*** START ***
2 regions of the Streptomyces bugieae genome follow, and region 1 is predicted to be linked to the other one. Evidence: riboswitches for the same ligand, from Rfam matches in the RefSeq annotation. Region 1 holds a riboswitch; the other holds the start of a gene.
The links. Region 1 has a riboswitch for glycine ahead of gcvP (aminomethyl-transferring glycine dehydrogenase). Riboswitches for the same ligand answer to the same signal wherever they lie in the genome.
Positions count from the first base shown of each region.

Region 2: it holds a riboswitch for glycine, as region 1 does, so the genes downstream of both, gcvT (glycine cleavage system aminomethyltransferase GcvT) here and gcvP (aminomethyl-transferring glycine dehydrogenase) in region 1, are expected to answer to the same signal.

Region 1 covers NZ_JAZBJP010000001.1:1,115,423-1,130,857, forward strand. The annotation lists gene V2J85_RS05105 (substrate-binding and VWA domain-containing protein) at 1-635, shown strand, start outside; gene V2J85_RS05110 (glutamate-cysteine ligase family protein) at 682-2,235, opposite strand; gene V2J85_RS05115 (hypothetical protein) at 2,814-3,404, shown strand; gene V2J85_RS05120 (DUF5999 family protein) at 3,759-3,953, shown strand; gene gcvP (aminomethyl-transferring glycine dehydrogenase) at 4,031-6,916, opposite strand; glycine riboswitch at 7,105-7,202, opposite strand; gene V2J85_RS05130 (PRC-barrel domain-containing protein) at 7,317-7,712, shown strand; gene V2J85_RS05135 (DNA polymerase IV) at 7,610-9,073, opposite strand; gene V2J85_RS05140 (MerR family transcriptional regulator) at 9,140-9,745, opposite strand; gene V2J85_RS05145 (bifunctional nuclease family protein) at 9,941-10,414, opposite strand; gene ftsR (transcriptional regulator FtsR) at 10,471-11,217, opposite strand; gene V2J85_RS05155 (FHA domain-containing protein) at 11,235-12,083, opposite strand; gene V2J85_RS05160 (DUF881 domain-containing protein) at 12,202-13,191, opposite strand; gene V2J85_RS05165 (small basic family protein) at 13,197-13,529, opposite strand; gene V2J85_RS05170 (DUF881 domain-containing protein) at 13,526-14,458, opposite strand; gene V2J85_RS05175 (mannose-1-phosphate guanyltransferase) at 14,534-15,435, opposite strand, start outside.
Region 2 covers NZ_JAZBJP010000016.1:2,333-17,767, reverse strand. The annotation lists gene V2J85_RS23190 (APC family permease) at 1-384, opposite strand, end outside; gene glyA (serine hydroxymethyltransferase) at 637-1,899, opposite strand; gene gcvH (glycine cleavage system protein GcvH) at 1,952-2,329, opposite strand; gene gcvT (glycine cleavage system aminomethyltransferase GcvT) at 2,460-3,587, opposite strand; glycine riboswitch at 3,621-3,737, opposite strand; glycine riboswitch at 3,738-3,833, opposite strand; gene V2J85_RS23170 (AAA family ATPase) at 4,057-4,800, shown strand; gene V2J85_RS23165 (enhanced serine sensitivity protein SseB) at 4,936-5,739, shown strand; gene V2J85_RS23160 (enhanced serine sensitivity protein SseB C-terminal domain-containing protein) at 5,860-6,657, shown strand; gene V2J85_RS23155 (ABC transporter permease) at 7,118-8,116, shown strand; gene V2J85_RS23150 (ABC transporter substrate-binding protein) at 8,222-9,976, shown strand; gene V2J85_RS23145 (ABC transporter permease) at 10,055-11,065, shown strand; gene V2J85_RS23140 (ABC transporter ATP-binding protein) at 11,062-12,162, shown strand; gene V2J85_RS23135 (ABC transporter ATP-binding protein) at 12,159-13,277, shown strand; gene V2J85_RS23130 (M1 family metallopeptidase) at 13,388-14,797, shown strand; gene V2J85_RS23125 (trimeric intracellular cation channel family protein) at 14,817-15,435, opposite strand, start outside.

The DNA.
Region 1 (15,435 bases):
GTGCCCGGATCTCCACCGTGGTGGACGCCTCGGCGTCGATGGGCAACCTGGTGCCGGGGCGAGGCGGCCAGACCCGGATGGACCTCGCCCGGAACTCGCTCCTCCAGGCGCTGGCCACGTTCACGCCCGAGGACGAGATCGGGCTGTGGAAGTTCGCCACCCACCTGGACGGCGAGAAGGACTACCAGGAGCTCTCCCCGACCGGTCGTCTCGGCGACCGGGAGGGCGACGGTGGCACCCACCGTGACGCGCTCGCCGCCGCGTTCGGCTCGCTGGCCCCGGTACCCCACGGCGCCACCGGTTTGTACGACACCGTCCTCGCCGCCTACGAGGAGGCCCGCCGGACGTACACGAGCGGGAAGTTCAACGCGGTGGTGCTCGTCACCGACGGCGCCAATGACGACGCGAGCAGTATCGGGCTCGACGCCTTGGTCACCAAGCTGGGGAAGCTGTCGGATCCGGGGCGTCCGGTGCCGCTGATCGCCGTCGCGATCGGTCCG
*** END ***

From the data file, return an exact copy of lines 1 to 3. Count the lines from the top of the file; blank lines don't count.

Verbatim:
2 regions of the Streptomyces bugieae genome follow, and region 1 is predicted to be linked to the other one. Evidence: riboswitches for the same ligand, from Rfam matches in the RefSeq annotation. Region 1 holds a riboswitch; the other holds the start of a gene.
The links. Region 1 has a riboswitch for glycine ahead of gcvP (aminomethyl-transferring glycine dehydrogenase). Riboswitches for the same ligand answer to the same signal wherever they lie in the genome.
Positions count from the first base shown of each region.